After calling ORB_init(), the server typically creates one or more POAs to contain servants. Then servants can be created and activated (inserted) into these POAs. It is common for a server to initially create just one or two factories (Section that can then be used to create more servants later.

Section 3.2.2 briefly mentioned that a servant represents a CORBA object. The _this() operation (which is defined in the generated skeleton class from which servants inherit) can be invoked on a servant to obtain an object reference for its corresponding CORBA object. A server program typically advertises one or more of its objects by exporting their object references to, say, a file (Section 3.4.2), the Naming Service (Chapter 4) or the Trading Service (Chapter 20). The exportObjRef() function in Figure 3.5 is not a CORBA API; rather it is just a pseudocode placeholder to denote the exporting of an object reference by some means.

When the server’s initialization is complete, it activates its POA managers (a discussion of which is deferred until Section 5.7) and then calls to enter an event loop. In the event loop, the CORBA runtime system accepts connections from clients, reads incoming requests and dispatches them to the skeletons associated with servants. The API does not return until orb.shutdown() is called. The orb.shutdown() operation is typically called from a signal handler or from the body of an IDL operation with a name like shutdown() or kill_server().

3.2.4  Client Mainline

Pseudocode for a client mainline is shown in Figure 3.6. The most important pieces of code are indicated in bold.

// File: client_main.cpp int main(int argc, char* argv[]) { exit_status = 0; orb = null; try { orb = CORBA::ORB_init(argc, argv); obj = importObjRef(...); obj.deposit(); } catch(CORBA::Exception & ex) { cout << "Something went wrong: " << ex << endl; exit_status = 1; } // Terminate gracefully try { if (orb != null) { orb.destroy(); } } catch(CORBA::Exception & ex) { cout << "Something went wrong: " << ex << endl; exit_status = 1; } return exit_status; };
Figure 3.6: Pseudocode of client mainline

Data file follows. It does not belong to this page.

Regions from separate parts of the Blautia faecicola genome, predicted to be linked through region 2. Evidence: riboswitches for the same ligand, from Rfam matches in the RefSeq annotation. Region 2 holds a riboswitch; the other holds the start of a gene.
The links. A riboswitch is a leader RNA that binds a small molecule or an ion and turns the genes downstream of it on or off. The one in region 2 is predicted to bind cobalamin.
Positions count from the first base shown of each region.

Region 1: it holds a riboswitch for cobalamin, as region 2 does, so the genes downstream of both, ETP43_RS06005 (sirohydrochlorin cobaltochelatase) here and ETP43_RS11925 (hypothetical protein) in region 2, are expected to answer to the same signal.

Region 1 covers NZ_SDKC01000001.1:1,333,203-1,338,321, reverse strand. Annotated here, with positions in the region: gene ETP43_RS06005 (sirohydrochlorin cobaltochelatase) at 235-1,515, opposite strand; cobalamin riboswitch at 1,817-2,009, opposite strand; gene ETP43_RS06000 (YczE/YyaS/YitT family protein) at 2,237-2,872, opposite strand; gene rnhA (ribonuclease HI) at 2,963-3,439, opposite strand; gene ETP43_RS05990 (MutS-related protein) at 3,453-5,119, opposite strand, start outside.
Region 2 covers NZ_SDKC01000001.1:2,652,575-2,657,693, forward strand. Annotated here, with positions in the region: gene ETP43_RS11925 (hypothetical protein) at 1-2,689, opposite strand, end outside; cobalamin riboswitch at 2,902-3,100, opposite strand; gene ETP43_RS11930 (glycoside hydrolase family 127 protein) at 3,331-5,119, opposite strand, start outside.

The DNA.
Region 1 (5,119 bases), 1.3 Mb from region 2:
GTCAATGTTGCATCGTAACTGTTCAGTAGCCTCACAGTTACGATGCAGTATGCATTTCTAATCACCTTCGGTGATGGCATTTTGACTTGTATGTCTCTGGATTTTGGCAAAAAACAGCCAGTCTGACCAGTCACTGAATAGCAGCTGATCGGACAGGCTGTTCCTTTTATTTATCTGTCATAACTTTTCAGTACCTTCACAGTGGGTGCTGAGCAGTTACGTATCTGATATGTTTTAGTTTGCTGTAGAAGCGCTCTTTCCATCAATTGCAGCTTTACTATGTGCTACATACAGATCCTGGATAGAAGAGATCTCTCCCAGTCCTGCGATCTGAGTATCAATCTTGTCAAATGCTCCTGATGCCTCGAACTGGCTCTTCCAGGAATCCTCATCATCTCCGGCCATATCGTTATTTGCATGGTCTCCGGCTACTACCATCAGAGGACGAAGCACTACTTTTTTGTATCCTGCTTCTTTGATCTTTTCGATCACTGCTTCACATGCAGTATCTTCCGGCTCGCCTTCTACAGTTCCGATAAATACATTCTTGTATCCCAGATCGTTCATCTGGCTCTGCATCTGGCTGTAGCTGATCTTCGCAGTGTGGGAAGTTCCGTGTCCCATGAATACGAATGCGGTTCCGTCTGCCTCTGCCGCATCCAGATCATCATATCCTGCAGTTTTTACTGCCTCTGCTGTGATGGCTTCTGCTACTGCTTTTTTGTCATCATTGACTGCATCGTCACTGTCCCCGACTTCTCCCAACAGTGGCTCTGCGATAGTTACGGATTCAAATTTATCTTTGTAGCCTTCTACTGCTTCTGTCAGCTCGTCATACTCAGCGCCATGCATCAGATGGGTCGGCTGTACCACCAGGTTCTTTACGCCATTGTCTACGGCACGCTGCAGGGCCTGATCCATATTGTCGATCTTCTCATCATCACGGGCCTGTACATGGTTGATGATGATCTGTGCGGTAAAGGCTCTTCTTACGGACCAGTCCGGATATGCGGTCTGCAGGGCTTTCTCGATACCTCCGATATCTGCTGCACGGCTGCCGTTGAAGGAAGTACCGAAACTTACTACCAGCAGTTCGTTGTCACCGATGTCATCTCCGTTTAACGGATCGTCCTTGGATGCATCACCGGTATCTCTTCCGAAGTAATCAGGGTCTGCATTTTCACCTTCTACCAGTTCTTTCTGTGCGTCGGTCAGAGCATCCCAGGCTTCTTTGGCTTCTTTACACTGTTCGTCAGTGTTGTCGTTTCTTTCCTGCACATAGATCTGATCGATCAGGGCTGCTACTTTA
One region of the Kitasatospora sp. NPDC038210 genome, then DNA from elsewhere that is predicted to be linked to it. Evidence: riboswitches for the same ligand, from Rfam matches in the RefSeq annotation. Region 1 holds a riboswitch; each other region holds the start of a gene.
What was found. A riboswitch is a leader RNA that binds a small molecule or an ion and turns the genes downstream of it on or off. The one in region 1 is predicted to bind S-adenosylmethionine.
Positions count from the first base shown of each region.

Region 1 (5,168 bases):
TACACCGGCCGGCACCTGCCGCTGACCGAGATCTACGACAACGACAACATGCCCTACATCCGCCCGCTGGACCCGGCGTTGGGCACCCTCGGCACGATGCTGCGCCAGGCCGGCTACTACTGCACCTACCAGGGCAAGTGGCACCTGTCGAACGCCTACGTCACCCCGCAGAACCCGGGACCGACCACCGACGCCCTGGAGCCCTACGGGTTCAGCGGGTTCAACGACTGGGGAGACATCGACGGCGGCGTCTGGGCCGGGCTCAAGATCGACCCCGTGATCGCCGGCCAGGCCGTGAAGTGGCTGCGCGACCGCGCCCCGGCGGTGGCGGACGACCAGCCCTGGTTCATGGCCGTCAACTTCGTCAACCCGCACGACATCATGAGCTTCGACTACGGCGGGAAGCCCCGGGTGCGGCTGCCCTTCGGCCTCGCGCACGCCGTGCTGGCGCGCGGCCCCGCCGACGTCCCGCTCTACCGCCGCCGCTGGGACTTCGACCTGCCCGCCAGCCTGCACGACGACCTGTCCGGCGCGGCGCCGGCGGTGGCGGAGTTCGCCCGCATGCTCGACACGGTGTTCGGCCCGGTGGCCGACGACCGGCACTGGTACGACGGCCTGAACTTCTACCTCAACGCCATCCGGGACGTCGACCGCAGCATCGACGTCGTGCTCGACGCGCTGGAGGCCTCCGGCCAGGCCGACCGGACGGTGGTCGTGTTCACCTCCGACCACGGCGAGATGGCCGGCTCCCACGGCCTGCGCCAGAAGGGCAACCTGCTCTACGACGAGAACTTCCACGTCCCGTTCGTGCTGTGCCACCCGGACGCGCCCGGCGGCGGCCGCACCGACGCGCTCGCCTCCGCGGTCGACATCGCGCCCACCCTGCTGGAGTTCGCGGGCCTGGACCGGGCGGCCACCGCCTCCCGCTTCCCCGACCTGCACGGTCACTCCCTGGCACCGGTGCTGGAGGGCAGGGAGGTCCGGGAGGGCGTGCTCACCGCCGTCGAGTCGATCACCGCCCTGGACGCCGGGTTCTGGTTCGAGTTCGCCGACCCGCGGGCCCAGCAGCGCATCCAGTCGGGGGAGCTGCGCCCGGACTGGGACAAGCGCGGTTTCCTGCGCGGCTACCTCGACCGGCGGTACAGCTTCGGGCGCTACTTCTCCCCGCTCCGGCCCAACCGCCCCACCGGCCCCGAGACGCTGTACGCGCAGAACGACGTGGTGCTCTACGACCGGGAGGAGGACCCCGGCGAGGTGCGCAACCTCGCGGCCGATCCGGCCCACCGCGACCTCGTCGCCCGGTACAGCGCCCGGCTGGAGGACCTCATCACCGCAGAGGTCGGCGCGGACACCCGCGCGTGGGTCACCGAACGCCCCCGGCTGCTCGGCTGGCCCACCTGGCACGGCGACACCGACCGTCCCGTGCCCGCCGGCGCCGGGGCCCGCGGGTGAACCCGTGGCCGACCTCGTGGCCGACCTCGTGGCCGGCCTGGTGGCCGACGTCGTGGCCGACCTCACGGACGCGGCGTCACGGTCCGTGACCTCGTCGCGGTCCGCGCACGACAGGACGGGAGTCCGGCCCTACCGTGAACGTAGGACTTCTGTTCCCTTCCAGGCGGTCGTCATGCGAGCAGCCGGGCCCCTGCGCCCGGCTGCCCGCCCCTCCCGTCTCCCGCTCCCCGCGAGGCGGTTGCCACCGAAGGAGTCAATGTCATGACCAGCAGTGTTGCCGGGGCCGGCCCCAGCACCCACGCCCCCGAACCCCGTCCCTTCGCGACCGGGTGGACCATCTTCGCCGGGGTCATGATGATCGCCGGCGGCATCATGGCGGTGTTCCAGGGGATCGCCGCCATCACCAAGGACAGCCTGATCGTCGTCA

Just as in a server, a client calls ORB_init() to initialize the CORBA runtime system, and later calls orb.destroy() to ensure that the CORBA runtime system is gracefully destructed before the program terminates.

The importObjRef() function in Figure 3.6 is not a CORBA API; rather it is just a pseudocode placeholder to denote the importing of an object reference by some means, such as from a file (Section 3.4.2), the Naming Service (Chapter 4) or the Trading Service (Chapter 20).

Once the client has a reference to an object in the server, the client can invoke operations upon it.

3.3  Critique of CORBA Application Development

The pseudocode of a traditional application, shown in Figure 3.1 is much more concise than the pseudocode of a corresponding CORBA application, shown in Figures 3.2, 3.4, 3.5 and 3.6. In fact, there are just 9 lines of pseudocode for the traditional application, compared to 52 lines of pseudocode for the corresponding CORBA application, which is almost a 5-fold increase in the number of lines of pseudocode. From such a comparison, it is easy to conclude that “development of CORBA is 5 times more complex than development of traditional applications”. However, such a conclusion is incorrect. This is because the additional steps required in a CORBA application—such as calling ORB_init() and orb.destroy(), creating POAs, importing/exporting object references and so on—are the same regardless of whether you write a small CORBA application or a much larger one. When you write a real CORBA application (as opposed to just pseudocode), the amount of CORBA infrastructure code required is usually dwarfed by the amount of “business logic” code.

3.4  Miscellaneous Notes

3.4.1  resolve_initial_references()

As discussed in Section 3.2.3, the ORB_init() function creates a new ORB object, which represents the CORBA runtime system. One operation defined on the ORB type is resolve_initial_references(). Some people find the name of this operation to be unintuitive, but the name makes a lot of sense if you know the following two pieces of information:

  1. In CORBA terminology, resolve means lookup or find, so this operation is used to “lookup” or “find” something.
  2. This operation is slightly misnamed. It should actually have been called resolve_initial_reference() (that is, “reference” instead of “references”) because it is used to lookup one item each time it is called.